Sunday, November 6, 2011


We had a night in Nowra this weekend. Not a lot of time for taking photos, but I'll have a few from the road over the next couple of days.

This Navy helicopter is next to the information centre, on the Princes Highway, just up from the Shoalhaven River. The Navy is quite important to the region, and the association between the town and the Navy dates from the Second World War. The following information is from the HMAS Albatross website:

The decision to build an airfield on the land now occupied by the Naval Air Station was taken soon after WWII was declared in 1939. The Royal Australian Air Force (RAAF)occupied the new base on 7 May 1942 and was soon followed by the US Army Air Corps and the Royal Netherlands East Indies Air Force.

In 1944, the British Admiralty directed forces to the South-West Pacific necessitating shore base establishments in Australia to support the Royal Navy and its Fleet Air Arm. RAAF Base Nowra was considered ideal because of its proximity to Jervis Bay, which was large enough to accommodate the entire British Pacific Fleet. The Royal Navy's Fleet Air Arm began operations at Nowra in late October 1944, and the base was renamed HMS Nabbington. In March 1946, the base reverted to RAAF control "to be retained but not maintained".

In July 1947, the Commonwealth Defence Council approved the formation of a Fleet Air Arm which would be controlled and operated by the RAN. The initial planning included purchase of two aircraft carriers, aircraft and establishment of shore facilities. The carriers were named HMA Ships Sydney and Melbourne, and the shore facilities were at Nowra.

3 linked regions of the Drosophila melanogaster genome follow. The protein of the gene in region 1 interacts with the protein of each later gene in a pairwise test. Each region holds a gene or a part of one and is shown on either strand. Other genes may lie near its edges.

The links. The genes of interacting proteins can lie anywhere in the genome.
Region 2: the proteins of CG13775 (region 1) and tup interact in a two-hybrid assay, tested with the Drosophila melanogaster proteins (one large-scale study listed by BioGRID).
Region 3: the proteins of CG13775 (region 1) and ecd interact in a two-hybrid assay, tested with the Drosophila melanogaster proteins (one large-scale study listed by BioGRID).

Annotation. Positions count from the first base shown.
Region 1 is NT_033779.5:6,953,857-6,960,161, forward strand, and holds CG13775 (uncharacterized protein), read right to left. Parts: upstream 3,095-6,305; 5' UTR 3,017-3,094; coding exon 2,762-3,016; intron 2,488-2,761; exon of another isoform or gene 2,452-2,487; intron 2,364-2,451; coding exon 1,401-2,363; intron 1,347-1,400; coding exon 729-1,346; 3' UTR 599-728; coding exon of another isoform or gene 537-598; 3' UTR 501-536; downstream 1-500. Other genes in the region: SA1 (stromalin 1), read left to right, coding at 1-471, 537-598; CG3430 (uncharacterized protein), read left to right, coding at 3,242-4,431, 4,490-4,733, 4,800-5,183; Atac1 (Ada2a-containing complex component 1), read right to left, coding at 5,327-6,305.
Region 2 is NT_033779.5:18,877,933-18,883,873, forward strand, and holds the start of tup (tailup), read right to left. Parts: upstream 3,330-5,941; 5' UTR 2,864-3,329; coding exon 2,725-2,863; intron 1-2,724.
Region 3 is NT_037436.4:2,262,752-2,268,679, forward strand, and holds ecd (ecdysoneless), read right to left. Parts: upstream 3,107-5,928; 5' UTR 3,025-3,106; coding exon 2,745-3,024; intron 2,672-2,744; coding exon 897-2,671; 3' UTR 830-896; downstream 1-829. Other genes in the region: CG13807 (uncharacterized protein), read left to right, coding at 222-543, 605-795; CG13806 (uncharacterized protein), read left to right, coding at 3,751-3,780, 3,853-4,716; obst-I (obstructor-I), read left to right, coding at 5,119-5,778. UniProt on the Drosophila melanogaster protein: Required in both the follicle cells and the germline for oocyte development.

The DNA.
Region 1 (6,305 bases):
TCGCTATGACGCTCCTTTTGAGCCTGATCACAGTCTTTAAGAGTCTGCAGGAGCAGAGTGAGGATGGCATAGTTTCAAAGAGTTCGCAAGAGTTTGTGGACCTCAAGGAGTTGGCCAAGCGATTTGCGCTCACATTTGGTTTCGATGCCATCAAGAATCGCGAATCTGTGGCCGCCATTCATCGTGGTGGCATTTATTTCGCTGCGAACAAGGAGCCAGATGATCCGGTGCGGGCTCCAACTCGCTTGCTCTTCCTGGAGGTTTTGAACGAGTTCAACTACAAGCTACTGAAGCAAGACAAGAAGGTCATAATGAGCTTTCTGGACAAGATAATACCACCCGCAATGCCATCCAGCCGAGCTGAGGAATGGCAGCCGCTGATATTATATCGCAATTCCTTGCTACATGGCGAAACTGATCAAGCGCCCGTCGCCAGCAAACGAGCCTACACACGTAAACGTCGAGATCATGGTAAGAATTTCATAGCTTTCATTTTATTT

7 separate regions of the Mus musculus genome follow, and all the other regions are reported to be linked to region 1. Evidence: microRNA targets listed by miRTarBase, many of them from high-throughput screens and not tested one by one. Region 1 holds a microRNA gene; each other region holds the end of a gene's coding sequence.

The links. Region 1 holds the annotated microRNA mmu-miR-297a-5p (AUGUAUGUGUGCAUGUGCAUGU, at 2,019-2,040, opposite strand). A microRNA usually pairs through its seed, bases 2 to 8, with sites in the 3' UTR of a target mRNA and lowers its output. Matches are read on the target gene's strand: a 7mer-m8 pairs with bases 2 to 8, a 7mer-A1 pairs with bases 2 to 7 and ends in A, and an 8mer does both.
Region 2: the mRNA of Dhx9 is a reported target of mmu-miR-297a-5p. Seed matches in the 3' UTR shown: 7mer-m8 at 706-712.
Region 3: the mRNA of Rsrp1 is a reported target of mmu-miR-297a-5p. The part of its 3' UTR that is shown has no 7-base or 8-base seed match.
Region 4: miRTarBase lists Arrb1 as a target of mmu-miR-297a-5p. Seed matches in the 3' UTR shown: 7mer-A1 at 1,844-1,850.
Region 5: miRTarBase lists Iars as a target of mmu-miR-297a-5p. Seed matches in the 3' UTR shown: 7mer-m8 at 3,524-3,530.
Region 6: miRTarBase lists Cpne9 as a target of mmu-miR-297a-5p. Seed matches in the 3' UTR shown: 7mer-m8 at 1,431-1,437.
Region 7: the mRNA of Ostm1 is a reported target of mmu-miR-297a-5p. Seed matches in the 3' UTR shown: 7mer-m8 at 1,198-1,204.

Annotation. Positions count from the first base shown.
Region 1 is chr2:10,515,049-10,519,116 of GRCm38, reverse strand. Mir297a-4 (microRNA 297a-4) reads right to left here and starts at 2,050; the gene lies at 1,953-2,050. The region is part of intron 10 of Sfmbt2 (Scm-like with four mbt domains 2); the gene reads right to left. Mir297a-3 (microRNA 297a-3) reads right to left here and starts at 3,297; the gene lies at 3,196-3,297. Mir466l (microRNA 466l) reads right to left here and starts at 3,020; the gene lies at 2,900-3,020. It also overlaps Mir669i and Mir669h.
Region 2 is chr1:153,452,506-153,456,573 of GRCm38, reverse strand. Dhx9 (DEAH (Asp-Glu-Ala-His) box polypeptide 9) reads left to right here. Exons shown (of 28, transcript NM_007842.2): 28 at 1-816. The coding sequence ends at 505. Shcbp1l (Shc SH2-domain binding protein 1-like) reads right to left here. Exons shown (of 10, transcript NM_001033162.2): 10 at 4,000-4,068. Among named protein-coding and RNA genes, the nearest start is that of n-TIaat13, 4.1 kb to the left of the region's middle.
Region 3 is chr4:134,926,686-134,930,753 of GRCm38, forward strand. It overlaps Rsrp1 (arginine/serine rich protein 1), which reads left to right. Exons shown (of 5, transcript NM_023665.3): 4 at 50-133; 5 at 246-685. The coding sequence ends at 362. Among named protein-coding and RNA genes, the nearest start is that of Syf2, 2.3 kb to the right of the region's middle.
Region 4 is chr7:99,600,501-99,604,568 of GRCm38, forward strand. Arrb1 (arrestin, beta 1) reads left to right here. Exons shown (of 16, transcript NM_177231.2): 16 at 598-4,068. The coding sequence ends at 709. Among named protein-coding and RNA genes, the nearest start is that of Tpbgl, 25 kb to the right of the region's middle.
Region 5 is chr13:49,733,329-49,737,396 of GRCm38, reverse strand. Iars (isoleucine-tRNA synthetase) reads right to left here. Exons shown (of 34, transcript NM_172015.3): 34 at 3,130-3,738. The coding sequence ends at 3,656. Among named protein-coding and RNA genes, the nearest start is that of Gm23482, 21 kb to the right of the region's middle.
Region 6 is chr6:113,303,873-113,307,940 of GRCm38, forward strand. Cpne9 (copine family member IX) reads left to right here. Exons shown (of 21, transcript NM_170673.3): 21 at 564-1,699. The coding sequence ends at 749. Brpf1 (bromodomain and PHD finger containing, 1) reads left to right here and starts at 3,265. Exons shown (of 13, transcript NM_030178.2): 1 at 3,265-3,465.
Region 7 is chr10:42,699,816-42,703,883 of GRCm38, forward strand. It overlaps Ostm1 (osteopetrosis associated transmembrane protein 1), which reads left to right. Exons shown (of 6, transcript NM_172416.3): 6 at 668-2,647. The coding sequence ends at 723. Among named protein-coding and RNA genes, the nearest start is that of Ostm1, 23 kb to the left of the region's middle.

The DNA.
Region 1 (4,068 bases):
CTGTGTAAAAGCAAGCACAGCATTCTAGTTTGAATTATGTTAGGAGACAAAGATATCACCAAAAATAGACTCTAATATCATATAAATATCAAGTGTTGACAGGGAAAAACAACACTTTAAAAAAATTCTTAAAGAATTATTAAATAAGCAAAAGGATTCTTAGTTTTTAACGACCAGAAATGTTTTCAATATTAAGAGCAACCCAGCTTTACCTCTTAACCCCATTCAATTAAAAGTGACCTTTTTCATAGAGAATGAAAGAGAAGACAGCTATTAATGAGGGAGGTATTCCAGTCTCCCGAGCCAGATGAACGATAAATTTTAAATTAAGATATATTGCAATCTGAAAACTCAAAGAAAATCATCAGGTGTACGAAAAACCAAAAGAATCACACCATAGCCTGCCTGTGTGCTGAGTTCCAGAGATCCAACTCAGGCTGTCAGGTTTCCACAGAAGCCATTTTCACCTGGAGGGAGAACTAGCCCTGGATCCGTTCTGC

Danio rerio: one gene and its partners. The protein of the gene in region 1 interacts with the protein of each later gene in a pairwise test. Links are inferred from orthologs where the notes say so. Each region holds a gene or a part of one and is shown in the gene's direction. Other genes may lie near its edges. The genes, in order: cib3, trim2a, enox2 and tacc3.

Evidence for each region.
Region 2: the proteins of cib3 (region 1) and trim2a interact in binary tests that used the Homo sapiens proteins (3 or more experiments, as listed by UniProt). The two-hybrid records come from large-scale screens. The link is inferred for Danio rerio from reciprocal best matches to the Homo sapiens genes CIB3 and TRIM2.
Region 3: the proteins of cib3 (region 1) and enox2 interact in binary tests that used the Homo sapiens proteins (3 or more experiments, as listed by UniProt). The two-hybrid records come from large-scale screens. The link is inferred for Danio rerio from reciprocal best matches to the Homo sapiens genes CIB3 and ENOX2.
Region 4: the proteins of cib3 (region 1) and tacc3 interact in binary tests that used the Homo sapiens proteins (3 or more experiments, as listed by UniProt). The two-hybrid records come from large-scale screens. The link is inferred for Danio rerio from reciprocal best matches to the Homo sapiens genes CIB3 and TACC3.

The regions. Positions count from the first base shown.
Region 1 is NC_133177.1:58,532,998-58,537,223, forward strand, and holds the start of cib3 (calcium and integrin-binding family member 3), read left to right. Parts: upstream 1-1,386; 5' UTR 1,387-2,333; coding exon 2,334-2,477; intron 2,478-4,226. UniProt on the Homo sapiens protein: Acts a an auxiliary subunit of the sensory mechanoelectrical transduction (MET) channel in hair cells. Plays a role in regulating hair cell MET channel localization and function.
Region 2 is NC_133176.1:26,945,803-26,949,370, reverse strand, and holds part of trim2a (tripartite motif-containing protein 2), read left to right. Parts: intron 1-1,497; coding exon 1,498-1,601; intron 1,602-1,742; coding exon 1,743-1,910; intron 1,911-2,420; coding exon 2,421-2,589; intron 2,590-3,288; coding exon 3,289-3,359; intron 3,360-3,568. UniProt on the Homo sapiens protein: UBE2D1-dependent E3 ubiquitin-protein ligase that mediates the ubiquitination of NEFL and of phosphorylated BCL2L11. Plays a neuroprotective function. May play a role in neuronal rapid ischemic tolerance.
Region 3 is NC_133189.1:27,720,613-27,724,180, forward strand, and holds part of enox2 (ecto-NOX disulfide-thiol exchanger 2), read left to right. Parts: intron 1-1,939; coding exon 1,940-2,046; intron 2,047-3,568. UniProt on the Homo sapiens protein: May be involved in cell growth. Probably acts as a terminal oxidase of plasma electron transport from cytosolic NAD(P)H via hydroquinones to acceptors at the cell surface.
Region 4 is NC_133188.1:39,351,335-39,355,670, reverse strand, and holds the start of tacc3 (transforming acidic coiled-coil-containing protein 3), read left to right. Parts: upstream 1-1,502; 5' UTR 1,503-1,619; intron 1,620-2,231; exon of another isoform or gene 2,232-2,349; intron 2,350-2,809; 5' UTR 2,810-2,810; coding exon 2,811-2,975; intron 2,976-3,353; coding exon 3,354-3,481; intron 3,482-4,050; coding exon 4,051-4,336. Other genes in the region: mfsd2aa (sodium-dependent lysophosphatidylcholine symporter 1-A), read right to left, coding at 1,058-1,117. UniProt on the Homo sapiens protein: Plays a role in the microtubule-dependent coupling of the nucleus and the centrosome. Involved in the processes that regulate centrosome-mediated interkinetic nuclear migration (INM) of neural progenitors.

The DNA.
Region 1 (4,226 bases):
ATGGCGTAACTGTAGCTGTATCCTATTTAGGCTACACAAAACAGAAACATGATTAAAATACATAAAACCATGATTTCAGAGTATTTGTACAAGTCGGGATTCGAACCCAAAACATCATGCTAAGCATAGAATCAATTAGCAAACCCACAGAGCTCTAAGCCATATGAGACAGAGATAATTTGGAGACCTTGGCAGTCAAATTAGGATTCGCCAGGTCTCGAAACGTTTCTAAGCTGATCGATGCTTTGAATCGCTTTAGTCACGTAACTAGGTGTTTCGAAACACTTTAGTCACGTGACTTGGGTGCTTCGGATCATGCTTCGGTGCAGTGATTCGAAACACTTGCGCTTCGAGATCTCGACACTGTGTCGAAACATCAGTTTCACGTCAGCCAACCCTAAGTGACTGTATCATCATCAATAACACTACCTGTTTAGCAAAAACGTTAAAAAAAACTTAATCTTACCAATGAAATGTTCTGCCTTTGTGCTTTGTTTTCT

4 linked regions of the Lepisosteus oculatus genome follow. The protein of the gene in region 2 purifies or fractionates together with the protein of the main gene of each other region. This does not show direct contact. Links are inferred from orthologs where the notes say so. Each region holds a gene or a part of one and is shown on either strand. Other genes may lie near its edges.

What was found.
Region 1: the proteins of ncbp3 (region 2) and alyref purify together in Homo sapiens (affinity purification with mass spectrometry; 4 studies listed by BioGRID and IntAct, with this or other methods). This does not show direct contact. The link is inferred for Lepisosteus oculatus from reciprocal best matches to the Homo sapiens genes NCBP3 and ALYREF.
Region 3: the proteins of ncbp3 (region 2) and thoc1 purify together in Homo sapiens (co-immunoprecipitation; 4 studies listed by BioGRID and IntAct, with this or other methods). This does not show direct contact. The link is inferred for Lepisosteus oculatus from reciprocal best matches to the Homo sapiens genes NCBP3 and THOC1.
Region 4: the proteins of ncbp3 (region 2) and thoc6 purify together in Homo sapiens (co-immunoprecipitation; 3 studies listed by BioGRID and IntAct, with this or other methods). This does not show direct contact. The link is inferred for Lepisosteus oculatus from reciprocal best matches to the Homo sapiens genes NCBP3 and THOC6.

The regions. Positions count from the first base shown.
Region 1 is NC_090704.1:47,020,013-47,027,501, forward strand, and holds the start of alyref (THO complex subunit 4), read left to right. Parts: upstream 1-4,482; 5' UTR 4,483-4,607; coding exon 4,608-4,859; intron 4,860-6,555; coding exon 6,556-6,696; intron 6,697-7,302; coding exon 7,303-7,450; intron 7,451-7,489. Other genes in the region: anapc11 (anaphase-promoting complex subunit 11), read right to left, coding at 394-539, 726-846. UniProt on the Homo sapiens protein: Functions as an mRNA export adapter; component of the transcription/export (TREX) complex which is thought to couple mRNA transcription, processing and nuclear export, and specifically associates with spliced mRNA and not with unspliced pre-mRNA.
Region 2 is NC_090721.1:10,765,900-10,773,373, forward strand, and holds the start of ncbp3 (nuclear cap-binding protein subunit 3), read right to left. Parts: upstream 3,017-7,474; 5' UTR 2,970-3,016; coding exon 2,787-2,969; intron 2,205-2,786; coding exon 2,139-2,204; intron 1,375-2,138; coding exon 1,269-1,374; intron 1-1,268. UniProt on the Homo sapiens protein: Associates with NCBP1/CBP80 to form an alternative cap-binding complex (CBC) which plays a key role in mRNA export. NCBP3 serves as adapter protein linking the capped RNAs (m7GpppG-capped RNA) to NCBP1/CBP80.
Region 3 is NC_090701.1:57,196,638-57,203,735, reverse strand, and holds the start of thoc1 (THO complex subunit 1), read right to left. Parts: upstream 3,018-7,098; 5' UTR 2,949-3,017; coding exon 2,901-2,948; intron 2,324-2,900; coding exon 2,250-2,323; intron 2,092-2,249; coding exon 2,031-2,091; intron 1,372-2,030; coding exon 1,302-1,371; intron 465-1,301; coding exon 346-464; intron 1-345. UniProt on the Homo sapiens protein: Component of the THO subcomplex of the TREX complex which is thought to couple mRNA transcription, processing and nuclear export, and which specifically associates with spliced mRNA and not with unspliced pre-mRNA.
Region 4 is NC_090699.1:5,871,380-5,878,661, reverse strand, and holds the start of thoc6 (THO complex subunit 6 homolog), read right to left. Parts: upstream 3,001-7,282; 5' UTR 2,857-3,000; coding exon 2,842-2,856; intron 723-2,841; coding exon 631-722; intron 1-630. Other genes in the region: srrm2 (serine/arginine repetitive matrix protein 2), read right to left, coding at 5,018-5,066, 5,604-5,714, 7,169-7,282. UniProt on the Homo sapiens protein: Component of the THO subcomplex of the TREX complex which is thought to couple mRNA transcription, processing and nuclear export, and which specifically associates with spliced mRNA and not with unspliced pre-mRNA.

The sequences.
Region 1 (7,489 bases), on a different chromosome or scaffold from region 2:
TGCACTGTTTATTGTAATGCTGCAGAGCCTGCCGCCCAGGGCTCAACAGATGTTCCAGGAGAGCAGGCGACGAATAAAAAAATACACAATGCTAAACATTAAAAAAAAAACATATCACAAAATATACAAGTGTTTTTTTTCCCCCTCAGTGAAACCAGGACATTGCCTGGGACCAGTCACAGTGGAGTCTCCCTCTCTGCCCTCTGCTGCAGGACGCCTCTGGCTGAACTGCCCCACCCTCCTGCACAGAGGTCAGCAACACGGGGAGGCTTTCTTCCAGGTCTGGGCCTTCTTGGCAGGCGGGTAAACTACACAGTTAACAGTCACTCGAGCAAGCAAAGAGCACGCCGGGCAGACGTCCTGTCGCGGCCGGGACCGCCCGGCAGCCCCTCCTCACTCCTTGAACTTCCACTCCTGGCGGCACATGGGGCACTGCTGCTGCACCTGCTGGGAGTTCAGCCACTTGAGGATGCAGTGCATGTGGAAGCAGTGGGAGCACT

HMAS Albatross was commissioned in August 1948 and the 20th Carrier Air Group, comprising Sea Fury and Firefly aircraft, was brought from England to Australia by HMAS Sydney. These aircraft, operated by 805 and 816 Squadrons, disembarked to Nowra in May 1949. In November 1950, they were joined by the Carrier Air Group of 808 and 817 Squadrons, also flying Sea Furies and Fireflies.

HMAS Albatross has been expanding ever since. As more capable aircraft have been acquired, so ground support facilities have had to be built. In 1955, Sea Venoms and Gannets arrived, requiring radar workshops and test facilities. More aircraft necessitated stricter standards of air traffic control and a new control tower was built in 1958. In 1964 the introduction of Wessex helicopters, with a dunking sonar capability, required a further expansion of services.

In 1965, it was decided to buy American aircraft to replace the ageing British Gannets and Sea Venoms. McDonnell Douglas Skyhawks and Grumman Trackers were chosenand additional avionics facilities were built to service the complex equipment they carried.

The helicopters now based at HMAS Albatross have restored to the RAN much of the anti-submarine capability lost when the Tracker squadron was disbanded in 1983.

In recent years significant redevelopment has taken place, continuing the operation of HMAS Albatross and recognising its strategic importance as the sole Royal Australian Navy Air Station.

1 comment:

Leeds daily photo said...

When I was in the military I traveled a lot by helo, but these days I just see them fly overhead occasionally. I must admit all I know about the RAN I picked up from Sea Patrol.